Power Sur­vey May Have Over­es­ti­mated Need

De­mand in 2017-22 may be 15% lower than fore­cast ear­lier

The Economic Times - - Companies & Economy: Pursuit Of Profit - Sarita.Singh@ times­group.com

New Delhi: In­dia could have over­es­ti­mated elec­tric­ity de­mand for five years start­ing April next year and, af­ter in­ter­ac­tions with states, has re­alised that the re­quire­ment may be lower by over15%.

A se­nior power min­istry of­fi­cial said with sur­plus in­stalled gen­er­a­tion ca­pac­ity and low de­mand, the do­mes­tic power plants are ex­pected to op­er­ate at low ca­pac­ity of 55-60% in that pe­riod, which is the in­ter­na­tional av­er­age.

The 18th Elec­tric Power Sur­vey (EPS), an ex­er­cise of elec­tric­ity de­mand fore­cast for 12th Plan and be­yond, pre­dicted a de­mand of 298 GW in 2017-22. How­ever, re­cent ex­er­cise by the power min­istry for the next such sur­vey and also un­der its flag­ship 24x7 pro­gramme showed that the de­mand could be 248 GW or even lower at 239 GW with the use of en­ergy-ef­fi­cient ap­pli­ances, the of­fi­cial said.

The sur­vey, which forms the ba­sis of gen­er­a­tion and trans­mis­sion plan­ning for the power sec­tor, is col­lected by the Cen­tral Elec­tric­ity Au­thor­ity (CEA), a tech­ni­cal plan­ning body un­der the power min­istry that ag­gre­gates in­for­ma­tion pro­vided by states to re­gional power cen­tres years in ad­vance. The power min­istry dis­cov­ered the variations in de­mand pro­jec­tions dur­ing prepa­ra­tion of state-spe­cific ac­tion plans for pro­vid­ing 24x7 power for all by 2019.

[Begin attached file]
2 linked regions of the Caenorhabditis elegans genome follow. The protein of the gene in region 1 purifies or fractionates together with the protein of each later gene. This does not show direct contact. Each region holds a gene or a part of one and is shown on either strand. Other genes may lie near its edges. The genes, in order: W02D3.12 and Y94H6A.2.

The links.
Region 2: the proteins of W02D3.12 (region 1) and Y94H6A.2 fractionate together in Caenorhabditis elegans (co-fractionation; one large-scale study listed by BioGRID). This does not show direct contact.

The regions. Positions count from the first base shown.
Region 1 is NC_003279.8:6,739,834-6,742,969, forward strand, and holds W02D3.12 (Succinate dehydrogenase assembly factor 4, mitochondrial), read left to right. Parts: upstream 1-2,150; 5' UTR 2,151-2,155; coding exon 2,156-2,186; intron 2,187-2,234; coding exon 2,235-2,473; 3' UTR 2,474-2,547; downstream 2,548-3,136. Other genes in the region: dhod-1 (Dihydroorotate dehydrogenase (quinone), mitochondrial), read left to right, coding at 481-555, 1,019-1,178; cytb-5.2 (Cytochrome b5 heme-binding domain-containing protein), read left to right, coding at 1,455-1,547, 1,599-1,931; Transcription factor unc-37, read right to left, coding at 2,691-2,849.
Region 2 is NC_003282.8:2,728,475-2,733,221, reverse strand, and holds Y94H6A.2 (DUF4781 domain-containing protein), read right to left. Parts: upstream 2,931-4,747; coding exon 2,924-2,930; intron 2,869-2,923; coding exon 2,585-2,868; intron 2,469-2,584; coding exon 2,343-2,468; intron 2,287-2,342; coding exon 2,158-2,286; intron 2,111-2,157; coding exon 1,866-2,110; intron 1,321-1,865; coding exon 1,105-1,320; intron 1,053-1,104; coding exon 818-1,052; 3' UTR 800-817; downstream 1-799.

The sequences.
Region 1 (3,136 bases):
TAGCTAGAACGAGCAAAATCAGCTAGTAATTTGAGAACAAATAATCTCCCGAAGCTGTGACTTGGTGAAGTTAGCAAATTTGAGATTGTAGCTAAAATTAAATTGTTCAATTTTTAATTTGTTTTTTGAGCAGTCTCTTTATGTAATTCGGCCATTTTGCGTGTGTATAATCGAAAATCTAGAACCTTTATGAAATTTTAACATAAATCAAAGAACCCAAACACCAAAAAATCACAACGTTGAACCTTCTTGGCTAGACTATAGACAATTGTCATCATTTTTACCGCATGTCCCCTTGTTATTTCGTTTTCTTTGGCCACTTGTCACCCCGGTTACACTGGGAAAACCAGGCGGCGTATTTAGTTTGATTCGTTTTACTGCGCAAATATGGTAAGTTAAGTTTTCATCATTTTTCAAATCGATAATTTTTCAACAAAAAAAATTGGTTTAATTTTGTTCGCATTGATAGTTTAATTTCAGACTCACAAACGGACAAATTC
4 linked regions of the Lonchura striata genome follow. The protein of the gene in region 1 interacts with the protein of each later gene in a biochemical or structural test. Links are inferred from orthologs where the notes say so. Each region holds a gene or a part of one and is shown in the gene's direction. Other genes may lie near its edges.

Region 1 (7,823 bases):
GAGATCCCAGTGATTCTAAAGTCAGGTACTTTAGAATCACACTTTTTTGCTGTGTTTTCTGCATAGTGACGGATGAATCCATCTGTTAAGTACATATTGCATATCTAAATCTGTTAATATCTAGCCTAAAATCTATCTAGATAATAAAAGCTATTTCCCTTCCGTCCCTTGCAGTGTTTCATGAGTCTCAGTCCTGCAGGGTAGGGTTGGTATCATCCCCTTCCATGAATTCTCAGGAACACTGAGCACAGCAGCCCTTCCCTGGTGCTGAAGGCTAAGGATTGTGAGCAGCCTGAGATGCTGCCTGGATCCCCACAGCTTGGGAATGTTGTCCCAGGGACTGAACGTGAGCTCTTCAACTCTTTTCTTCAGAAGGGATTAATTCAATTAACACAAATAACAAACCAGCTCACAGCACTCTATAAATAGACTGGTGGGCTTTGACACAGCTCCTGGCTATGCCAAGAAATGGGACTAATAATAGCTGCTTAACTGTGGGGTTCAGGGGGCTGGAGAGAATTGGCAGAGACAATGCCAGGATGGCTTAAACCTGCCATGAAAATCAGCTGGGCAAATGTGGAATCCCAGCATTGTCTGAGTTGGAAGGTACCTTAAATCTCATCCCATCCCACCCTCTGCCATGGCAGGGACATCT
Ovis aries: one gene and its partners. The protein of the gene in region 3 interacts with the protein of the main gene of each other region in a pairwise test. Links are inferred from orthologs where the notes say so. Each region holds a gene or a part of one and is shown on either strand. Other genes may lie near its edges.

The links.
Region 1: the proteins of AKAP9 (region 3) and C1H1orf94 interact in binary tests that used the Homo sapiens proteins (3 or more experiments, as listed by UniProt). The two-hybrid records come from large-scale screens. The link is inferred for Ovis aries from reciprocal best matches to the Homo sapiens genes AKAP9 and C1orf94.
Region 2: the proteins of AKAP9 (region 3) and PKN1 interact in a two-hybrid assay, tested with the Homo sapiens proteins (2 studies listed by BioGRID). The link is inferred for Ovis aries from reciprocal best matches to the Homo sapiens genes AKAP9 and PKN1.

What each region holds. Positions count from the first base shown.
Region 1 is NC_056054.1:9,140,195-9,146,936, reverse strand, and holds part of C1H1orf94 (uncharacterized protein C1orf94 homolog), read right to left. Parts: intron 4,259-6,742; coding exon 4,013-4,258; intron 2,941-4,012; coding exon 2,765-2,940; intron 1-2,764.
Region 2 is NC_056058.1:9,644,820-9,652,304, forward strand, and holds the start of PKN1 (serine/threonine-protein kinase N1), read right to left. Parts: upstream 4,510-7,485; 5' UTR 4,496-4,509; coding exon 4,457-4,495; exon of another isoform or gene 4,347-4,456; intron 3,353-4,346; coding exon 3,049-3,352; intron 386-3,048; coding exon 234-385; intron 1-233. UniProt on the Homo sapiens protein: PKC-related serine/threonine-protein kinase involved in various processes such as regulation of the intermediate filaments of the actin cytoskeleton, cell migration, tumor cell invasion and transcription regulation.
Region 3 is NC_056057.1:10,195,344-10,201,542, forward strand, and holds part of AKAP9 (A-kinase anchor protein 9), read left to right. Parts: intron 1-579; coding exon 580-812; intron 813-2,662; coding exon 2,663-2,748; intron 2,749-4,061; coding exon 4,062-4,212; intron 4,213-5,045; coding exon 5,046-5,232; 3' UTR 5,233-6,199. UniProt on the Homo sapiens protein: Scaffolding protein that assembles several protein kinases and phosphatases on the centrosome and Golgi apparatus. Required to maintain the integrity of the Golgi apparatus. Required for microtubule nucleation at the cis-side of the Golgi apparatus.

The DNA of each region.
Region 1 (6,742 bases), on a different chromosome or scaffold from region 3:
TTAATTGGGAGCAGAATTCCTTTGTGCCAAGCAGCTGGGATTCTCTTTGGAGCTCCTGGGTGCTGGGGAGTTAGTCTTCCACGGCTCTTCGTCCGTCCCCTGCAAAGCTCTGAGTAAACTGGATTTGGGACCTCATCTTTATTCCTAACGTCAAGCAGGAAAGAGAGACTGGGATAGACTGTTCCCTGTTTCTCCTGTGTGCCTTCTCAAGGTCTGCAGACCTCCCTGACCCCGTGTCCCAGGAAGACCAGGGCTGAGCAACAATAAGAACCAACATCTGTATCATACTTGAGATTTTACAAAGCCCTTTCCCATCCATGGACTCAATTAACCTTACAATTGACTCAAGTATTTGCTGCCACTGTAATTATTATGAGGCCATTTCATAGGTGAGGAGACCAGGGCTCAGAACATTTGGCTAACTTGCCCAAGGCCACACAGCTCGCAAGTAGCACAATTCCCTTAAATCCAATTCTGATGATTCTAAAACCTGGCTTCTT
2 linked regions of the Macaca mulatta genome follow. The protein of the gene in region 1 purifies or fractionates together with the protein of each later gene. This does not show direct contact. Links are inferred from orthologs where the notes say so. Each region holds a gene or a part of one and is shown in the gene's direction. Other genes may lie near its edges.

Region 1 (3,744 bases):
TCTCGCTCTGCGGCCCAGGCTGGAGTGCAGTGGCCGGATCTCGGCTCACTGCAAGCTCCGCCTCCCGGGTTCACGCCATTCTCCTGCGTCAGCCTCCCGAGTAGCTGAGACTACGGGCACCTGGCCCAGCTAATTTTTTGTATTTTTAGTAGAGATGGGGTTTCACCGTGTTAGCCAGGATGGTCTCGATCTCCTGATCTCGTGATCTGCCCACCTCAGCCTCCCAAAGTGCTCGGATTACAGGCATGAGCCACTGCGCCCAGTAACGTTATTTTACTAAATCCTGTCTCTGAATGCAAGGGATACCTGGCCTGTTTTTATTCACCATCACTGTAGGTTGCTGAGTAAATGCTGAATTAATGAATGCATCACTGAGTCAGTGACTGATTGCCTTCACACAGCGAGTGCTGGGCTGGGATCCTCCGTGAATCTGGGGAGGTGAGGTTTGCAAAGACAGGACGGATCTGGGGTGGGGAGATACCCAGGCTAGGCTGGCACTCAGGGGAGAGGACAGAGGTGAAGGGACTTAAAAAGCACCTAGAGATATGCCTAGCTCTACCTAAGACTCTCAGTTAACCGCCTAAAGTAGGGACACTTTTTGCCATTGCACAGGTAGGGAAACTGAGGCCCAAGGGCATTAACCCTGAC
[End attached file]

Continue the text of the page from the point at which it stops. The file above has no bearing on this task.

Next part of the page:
The min­istry is, how­ever, not rul­ing out the pos­si­bil­ity that states could have missed out on re­quire­ments of con­sumers in re­mote ar­eas that are still not con­nected to the elec­tric­ity grid. The de­mand was es­ti­mated at 298 GW on the back of high growth in states at the time of prepa­ra­tion of the sur­veys, a CEA of­fi­cial said. The de­mand was grow­ing at a rea­son­able rate till the last three years. Eco­nomic slow­down and cycli­cal cor­rec­tion has led to a de­cline in de­mand, he said.

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